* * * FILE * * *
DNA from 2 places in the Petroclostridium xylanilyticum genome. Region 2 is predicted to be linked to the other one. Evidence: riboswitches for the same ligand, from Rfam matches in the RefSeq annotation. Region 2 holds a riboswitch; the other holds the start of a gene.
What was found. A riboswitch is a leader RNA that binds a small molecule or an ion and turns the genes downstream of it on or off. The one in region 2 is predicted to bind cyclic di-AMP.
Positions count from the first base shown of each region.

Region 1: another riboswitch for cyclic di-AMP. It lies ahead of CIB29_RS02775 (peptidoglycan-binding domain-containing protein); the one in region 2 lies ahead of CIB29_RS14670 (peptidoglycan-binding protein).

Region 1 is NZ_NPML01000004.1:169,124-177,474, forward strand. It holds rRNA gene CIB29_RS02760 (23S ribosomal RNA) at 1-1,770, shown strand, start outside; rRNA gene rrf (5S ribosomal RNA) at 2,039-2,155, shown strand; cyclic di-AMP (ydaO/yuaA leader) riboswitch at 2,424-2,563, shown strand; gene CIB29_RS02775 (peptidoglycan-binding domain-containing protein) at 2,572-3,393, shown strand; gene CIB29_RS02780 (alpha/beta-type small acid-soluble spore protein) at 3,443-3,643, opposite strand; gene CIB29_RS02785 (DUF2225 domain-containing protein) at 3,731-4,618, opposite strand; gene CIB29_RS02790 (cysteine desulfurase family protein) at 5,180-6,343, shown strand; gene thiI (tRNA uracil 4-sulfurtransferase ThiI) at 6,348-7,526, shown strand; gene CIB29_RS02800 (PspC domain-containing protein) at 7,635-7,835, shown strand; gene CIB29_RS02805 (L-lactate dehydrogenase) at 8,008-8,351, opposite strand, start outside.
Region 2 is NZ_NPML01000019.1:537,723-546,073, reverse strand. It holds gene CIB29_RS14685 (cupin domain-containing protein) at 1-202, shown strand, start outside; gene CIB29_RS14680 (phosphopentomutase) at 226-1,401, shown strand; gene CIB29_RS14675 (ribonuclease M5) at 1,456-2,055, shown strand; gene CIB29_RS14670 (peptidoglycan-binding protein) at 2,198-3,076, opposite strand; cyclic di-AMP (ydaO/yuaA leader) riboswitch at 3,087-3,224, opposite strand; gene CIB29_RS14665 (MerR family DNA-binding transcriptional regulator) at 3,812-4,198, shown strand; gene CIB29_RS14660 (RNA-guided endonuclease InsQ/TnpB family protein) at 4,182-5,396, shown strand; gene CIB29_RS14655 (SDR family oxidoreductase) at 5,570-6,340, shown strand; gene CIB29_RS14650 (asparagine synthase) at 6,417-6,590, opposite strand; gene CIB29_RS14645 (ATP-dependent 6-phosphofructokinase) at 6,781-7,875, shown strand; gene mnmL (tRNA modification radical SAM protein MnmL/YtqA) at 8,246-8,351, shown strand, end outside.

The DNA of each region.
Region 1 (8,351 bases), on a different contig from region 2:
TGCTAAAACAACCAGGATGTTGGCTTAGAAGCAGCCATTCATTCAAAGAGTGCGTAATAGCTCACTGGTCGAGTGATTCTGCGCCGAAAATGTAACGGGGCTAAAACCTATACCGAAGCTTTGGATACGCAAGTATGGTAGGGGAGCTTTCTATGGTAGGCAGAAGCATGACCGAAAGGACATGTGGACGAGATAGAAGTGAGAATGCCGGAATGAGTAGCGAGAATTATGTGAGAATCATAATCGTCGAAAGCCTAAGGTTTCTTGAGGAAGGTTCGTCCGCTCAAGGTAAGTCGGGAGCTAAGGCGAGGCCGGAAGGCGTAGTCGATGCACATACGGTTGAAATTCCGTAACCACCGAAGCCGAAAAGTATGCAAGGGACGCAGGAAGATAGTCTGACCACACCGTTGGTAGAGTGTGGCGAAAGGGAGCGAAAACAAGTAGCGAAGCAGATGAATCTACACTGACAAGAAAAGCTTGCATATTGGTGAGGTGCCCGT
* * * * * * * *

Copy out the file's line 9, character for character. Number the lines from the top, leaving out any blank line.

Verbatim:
TGCTAAAACAACCAGGATGTTGGCTTAGAAGCAGCCATTCATTCAAAGAGTGCGTAATAGCTCACTGGTCGAGTGATTCTGCGCCGAAAATGTAACGGGGCTAAAACCTATACCGAAGCTTTGGATACGCAAGTATGGTAGGGGAGCTTTCTATGGTAGGCAGAAGCATGACCGAAAGGACATGTGGACGAGATAGAAGTGAGAATGCCGGAATGAGTAGCGAGAATTATGTGAGAATCATAATCGTCGAAAGCCTAAGGTTTCTTGAGGAAGGTTCGTCCGCTCAAGGTAAGTCGGGAGCTAAGGCGAGGCCGGAAGGCGTAGTCGATGCACATACGGTTGAAATTCCGTAACCACCGAAGCCGAAAAGTATGCAAGGGACGCAGGAAGATAGTCTGACCACACCGTTGGTAGAGTGTGGCGAAAGGGAGCGAAAACAAGTAGCGAAGCAGATGAATCTACACTGACAAGAAAAGCTTGCATATTGGTGAGGTGCCCGT